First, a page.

• Rohan Pinto



Claudication is pain that can be arterial, neurogenic or venous in aetiology. Arterial (intermittent) claudication is the most common of these. Intermittent claudication in the lower limb is very common in Peripheral Vascular Disease. The pain is associated with walking and is caused by atherosclerotic plaques, which can occlude the femoral artery to cause calf pain or the illiac arteries to cause thigh and buttock pain. Neurogenic claudication is normally caused by lumbar spinal stenosis causing leg pain due to compression of the spinal cord. Venous claudication is caused by venous outflow obstruction due to a Deep Vein Thrombosis.

Pathophysiology of Peripheral Vascular Disease



Presenting Complaint 

  • Leg Pain


History of Presenting Complaint

  • Use SOCRATES to elicit an accurate pain history
  • Find out how far they used to be able to walk and how far they can walk now before symptom onset
  • Ask questions such as "can you walk from your car to the hospital without stopping?" or "can you do your own grocery shopping?"
  • Find out if there is anything the patient can no longer do due to symptoms
  • Enquire about risk factors for atheroma such as smoking, hypercholesterolaemia, hypertension and diabetes mellitus
  • Ask specifically about osteoarthritis of the hip, angina or severe breathlessness to prevent vascular surgery, which will not improve the patient quality of life anyway
  • In buttock claudication in males, ask about erectile dysfunction


Past Medical History

  • Previous MI, stroke or TIA


Past Surgical History

  •  Previous Cardiothoracic Surgery
  • Previous Vascular Surgery


Medication History

  • Document all current medication
  • Ask about anti-coagulants pre-op
  • Ask about beta-blockers as these can precipitate claudication


Family History

  • Diabetes
  • Hypertension
  • Ischemic Heart Disease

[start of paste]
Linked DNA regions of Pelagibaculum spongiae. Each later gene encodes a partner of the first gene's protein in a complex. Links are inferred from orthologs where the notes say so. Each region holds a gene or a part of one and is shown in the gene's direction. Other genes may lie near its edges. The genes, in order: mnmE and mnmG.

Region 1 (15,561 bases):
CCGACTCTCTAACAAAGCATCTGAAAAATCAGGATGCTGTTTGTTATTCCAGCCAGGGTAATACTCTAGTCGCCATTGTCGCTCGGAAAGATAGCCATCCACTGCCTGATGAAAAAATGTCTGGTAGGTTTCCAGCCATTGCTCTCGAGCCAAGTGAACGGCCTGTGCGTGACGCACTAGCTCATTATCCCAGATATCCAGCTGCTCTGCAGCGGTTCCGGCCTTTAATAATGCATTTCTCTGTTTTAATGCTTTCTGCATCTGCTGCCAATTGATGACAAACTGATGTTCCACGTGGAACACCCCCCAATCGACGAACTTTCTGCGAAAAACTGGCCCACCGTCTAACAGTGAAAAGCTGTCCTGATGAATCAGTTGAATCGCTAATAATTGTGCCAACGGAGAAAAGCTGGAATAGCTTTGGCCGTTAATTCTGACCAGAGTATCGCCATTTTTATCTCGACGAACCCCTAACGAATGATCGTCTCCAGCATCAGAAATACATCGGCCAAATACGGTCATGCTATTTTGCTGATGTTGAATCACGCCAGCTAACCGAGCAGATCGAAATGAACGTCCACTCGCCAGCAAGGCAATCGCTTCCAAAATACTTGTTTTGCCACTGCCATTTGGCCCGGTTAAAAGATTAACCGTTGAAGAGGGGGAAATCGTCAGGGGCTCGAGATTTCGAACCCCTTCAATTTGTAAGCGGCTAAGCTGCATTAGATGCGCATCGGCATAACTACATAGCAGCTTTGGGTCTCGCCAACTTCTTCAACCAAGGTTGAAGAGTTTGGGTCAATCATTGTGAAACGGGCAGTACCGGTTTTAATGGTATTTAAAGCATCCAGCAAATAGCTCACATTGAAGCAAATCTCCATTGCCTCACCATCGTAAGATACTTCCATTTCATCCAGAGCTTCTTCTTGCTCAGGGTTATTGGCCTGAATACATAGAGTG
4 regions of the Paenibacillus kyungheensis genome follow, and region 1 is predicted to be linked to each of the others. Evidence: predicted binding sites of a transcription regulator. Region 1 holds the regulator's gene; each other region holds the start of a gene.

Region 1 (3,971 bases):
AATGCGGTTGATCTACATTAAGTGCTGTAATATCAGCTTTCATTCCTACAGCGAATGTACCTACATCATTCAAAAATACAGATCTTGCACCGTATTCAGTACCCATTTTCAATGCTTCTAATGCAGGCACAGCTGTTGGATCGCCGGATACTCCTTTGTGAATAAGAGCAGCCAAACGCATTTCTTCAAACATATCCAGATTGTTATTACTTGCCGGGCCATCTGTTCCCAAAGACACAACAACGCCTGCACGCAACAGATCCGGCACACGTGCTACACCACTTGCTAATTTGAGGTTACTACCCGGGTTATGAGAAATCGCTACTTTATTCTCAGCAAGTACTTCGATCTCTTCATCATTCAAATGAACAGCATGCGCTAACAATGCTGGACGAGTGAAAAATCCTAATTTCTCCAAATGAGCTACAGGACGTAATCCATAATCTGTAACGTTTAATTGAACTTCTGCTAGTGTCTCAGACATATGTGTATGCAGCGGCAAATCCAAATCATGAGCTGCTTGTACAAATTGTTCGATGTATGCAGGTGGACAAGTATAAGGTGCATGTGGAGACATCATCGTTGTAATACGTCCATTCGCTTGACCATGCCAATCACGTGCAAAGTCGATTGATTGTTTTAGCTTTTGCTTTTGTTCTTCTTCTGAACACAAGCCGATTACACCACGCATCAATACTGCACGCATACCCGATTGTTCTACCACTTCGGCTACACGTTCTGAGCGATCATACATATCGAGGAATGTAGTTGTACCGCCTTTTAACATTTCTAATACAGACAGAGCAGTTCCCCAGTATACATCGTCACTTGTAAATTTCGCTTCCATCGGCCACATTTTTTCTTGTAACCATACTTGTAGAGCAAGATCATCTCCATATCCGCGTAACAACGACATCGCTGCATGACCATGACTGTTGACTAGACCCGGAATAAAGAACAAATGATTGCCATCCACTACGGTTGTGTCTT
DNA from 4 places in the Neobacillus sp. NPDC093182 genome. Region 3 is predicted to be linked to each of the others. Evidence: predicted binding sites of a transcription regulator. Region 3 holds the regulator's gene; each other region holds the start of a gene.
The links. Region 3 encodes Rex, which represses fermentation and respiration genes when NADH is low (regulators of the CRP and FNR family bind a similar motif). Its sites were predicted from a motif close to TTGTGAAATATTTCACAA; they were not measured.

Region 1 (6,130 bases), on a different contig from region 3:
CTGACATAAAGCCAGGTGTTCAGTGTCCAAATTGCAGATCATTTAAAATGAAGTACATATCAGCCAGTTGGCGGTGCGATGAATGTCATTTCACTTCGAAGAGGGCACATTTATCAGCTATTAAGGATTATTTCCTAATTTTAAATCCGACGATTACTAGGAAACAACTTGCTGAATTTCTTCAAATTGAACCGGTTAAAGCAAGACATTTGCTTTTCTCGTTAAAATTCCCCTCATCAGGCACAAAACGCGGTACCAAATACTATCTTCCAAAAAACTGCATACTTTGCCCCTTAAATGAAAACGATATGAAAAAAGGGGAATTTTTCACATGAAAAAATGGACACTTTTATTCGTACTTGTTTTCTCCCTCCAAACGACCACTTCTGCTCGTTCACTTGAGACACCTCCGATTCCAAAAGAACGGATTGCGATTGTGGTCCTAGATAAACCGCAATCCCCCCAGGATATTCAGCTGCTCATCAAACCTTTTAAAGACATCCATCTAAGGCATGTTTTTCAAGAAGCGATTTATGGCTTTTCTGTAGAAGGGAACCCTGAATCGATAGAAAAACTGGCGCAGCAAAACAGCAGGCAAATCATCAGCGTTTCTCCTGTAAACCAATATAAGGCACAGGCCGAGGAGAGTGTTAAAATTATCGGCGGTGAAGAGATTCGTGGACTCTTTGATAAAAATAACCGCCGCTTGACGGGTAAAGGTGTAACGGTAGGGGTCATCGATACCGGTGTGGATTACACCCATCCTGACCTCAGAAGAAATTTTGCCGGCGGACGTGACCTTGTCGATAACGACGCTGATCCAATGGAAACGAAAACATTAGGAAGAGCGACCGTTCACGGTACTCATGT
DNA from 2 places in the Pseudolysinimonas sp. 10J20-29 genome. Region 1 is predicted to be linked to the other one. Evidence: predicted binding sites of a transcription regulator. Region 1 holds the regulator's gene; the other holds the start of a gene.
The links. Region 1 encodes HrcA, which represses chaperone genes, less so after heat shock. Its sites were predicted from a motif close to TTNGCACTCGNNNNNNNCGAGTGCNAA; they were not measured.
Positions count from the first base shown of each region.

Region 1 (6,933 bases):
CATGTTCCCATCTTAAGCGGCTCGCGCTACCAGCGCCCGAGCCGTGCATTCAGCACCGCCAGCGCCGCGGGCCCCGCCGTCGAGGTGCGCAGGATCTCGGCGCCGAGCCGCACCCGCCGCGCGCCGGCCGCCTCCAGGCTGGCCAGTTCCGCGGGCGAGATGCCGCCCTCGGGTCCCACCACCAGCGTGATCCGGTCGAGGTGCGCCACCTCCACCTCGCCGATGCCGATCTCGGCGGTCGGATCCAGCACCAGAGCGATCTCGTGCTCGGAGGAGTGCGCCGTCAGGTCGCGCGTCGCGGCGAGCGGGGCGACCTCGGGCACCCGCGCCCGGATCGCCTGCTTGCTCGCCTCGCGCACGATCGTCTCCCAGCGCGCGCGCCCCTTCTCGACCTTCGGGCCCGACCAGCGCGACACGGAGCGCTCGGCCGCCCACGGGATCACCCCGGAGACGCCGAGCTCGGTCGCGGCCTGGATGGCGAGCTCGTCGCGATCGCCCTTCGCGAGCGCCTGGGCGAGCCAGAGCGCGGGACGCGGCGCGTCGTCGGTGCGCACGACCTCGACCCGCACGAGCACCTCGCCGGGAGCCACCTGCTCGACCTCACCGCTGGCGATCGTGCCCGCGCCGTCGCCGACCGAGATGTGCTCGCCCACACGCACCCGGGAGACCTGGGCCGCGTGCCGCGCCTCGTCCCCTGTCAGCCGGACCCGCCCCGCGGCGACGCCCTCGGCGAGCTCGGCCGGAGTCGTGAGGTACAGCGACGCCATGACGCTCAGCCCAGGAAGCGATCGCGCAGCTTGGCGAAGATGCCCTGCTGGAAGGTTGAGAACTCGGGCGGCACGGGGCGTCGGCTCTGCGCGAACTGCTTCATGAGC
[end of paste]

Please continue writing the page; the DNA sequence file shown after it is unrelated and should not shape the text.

• Premature arterial disease 


Social History

  • Diet
  • Support at home post-op


    Examination of the Peripheral Vascular System


    In the general examination, look for signs of anaemia, cyanosis, heart failure and vascular disease. After the general examination, perform an examination of the peripheral pulses, which should be noted as normal, reduced or absent


    The Arms

    • Examine the radial, brachial and carotid pulses
    • Measure blood pressure in both arms



    • Inspect for pulsation
    • Palpate and auscultate over abdominal aorta for a AAA



    • Inspect and palpate for ischaemic changes (5Ps - Pale, Pulseless, Painful, Paralysed, Parasthetic and Perishing with cold) especially in between the toes
    • Inspect for surgical or non-surgical scars 
    • Note any ulceration 


    Lower Limb Pulses

    • Femoral pulse
    • Popliteal pulse
    • Posterior tibial pulse
    • Dorsalis pedis pulse
    • Buerger's Test


      Buerger's Test

      Buerger's Angle

      • The angle at which the patient's foot becomes pale
      • With patient supine, raise one leg 90 degrees to the bed
      • Normal leg - Toes stay pink
      • Ischaemic leg - Pallor is seen at 30 degrees or less when held for 60 seconds maximum. 



      Sunset Foot

      • After the establishing buerger's angle, hang the patients foot off the side of the bed
      • Foot will revert to normal pink colour and then to a more red colour as the arterioles dilate to remove metabolic waste

      Clinical Spectrum


      Intermittent Claudication 

      • FBC and ESR - Anemia 
      • U&E - Renal Function 
      • Blood Glucose - Diabetes
      • Serology - Connective Tissue disease 
      • Doppler Ultrasound - Assess blood flow through arteries
      • Angiography - Visualise the lumen of blood vessels


      Venous Claudication

      • FBC - platelet count prior to anti-coagulation therapy
      • U&E - Assess renal function 
      • D-dimer - Only useful if test is negative to indicate that a patient does not have a DVT
      • Doppler Ultrasound (Gold Standard) - Assess blood flow through veins




      National Heart, Lung, and Blood Institute, USA.